This brings up one of my pet peeves, the obsession with the size of businesses. There is nothing magical about “small business” that makes it nobler or worthier than the much maligned “big business”. If goods and services are produced more efficiently on a large scale, then so be it. We shouldn’t romanticize doing it small-scale just for the heck of it. There was a study not long ago that found that countries with a greater proportion of small businesses tend to have the worst economies. If you want to see a land of small business nirvana, go to Greece.

    I’m pretty sure that “small business” in the minds of most Americans is proxy for “middle class”, those hard working people who run the corner grocery or family restaurant, not the rich hedge fund manager who owns an orange grove as a tax write-off. Republican policies are almost exclusively designed to enrich the latter and screw the former, so I faceplam every time someone like Ted Cruz pretends to give a shit about “small business”.

  • Numenaster

    You are probably right that Cruz doesn’t care about small business, but as members of society we have a good reason to be in favor of them. A small business is not large enough to capture the agency intended to regulate it, as we have seen fossil-fuel corporations and financial corporations do.

  • http://sidhe3141.blogspot.com jy3, Social Justice Beguiler

    screechymonkey (1):

    He is truly an intellectual of the Right (but intellectualism is bourgeois elitist, so let’s add some kind of qualifier to it). And a master of debate.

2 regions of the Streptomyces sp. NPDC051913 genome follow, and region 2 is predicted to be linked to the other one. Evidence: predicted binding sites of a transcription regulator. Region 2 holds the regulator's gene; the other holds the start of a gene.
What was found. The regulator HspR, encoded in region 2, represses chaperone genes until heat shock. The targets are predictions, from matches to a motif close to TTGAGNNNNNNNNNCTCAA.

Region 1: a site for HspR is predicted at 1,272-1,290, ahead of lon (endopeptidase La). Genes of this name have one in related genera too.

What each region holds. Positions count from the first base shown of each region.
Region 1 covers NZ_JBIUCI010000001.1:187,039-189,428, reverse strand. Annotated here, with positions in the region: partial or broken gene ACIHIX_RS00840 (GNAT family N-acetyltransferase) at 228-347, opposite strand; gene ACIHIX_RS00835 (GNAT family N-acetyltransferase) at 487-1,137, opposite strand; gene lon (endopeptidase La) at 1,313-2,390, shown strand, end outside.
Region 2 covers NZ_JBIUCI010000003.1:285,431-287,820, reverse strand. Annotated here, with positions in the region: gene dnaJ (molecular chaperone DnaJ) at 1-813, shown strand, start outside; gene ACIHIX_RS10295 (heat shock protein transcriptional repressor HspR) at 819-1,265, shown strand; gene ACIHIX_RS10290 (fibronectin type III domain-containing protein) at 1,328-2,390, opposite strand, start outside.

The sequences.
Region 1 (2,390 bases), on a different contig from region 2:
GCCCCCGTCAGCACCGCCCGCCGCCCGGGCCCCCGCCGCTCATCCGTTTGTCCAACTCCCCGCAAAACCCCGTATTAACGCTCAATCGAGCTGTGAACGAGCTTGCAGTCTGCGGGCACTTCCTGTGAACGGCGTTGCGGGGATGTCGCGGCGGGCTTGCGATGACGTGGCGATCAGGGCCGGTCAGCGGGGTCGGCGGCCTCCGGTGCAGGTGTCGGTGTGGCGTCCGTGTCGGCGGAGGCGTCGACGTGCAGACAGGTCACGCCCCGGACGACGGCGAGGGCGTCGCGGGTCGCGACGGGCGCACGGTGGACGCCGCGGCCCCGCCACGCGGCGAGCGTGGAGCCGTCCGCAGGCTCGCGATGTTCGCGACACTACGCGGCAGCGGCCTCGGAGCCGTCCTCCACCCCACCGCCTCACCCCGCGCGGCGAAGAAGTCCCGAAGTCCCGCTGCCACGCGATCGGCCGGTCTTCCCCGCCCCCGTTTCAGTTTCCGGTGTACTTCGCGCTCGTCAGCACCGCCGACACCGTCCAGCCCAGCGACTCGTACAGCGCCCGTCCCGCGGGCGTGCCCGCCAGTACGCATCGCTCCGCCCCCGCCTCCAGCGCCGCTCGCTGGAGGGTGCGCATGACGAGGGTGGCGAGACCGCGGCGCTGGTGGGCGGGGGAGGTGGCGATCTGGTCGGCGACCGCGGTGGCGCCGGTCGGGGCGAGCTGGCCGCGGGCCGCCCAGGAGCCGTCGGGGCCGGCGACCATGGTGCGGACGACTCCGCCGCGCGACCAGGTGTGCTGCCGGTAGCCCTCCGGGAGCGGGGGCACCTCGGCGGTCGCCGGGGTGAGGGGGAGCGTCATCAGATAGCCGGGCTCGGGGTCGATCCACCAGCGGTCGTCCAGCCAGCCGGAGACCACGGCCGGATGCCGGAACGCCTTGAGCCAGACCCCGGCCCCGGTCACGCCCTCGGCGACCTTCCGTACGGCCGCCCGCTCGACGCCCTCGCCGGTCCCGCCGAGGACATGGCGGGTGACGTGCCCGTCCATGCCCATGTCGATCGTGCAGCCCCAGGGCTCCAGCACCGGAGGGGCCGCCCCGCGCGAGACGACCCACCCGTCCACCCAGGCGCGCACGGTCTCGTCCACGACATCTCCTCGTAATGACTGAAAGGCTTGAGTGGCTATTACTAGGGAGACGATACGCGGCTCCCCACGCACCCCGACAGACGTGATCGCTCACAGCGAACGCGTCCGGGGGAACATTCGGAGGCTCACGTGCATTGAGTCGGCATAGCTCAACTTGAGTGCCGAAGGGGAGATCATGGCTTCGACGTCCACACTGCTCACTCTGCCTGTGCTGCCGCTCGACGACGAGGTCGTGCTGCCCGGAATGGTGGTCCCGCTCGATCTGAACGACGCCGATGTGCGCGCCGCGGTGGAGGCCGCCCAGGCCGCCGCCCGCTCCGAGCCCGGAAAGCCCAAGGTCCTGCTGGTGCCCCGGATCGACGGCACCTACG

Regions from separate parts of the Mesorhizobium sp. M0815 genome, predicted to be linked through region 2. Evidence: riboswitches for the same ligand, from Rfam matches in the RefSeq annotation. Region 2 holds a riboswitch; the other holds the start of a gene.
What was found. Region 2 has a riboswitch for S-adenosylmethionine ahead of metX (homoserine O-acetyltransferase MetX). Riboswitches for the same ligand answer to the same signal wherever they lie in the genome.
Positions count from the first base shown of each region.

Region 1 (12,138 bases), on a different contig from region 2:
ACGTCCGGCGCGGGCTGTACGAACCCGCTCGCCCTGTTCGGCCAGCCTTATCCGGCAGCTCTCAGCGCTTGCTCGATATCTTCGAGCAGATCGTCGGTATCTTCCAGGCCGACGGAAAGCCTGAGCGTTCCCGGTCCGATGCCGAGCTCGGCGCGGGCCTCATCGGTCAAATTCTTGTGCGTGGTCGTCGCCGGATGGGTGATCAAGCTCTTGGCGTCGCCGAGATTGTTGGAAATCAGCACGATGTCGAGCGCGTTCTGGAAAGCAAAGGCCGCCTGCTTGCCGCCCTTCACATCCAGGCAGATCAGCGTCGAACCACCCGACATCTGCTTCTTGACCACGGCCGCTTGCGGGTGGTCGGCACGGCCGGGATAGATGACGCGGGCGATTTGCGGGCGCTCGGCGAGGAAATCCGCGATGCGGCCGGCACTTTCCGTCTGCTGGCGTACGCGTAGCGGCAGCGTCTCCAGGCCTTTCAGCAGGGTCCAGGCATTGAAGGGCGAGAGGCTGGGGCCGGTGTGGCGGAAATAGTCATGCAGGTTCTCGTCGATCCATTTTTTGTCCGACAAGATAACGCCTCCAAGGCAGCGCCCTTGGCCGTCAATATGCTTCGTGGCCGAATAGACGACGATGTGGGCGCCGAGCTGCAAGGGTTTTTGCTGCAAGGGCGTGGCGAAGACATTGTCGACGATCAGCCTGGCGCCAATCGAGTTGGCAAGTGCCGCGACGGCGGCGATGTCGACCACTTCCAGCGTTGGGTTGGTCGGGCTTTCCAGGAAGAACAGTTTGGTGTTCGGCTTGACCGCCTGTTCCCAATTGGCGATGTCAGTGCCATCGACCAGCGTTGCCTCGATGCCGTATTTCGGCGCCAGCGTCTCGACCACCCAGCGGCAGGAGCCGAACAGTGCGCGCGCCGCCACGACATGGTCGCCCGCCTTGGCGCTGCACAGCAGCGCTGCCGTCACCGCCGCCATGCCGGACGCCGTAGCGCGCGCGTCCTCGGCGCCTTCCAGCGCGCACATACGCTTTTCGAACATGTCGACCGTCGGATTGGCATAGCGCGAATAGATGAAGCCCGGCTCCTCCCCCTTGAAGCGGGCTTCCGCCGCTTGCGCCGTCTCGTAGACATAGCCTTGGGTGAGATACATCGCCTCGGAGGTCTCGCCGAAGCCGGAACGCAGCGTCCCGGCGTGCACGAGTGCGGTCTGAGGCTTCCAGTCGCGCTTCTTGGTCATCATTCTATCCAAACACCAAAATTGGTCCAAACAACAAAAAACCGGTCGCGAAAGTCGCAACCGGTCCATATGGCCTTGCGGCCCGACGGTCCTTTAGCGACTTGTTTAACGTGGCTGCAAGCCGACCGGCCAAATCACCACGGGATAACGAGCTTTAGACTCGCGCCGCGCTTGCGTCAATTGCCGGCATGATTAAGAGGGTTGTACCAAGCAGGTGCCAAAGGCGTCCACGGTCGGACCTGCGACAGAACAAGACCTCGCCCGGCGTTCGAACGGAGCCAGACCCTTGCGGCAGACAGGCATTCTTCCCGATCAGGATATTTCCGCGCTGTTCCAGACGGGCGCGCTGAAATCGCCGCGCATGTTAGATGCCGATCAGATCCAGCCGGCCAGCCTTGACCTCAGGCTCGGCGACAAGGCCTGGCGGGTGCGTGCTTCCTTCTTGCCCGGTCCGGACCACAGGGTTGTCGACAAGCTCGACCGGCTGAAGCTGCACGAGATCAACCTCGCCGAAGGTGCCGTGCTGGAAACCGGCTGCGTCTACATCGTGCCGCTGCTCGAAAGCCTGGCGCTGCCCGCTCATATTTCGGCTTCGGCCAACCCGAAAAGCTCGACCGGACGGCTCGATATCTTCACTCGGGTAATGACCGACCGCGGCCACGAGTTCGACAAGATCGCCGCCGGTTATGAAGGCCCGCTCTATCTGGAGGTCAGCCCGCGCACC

I suppose you could even call him a pseudo-intellectual master-debater.

  • http://www.pandasthumb.org Area Man

    A small business is not large enough to capture the agency intended to regulate it…

    But a collection of them, known as your local Chamber of Commerce, Restaurant Association, etc. certainly is. And they’re extremely obnoxious when it comes to that sort of thing (think car dealerships and their successful campaigns to prevent Tesla from selling direct to the consumer).

    At any rate, if the problem is regulatory capture then we should fight against regulatory capture. That should be easier, politically speaking, than disfavoring large firms in general.

  • StevoR

    Politician less than truthful -indeed pants on fire lying – in campaign? Oh noes!! I never woulda seen that coming! (Much.)

    But, yeah, that is shit and wrong of Cruz albeit also just totally expected and predictable.

  • D. C. Sessions

    Don’t forget that the Republican defintion of “small business” is based on how it files its taxes, not on its cash flow or payroll. In the Republican Luntzicon, any pass-through corporation is a “small business.” This includes PriceWaterhouseCoopers and Bechtel, to name two.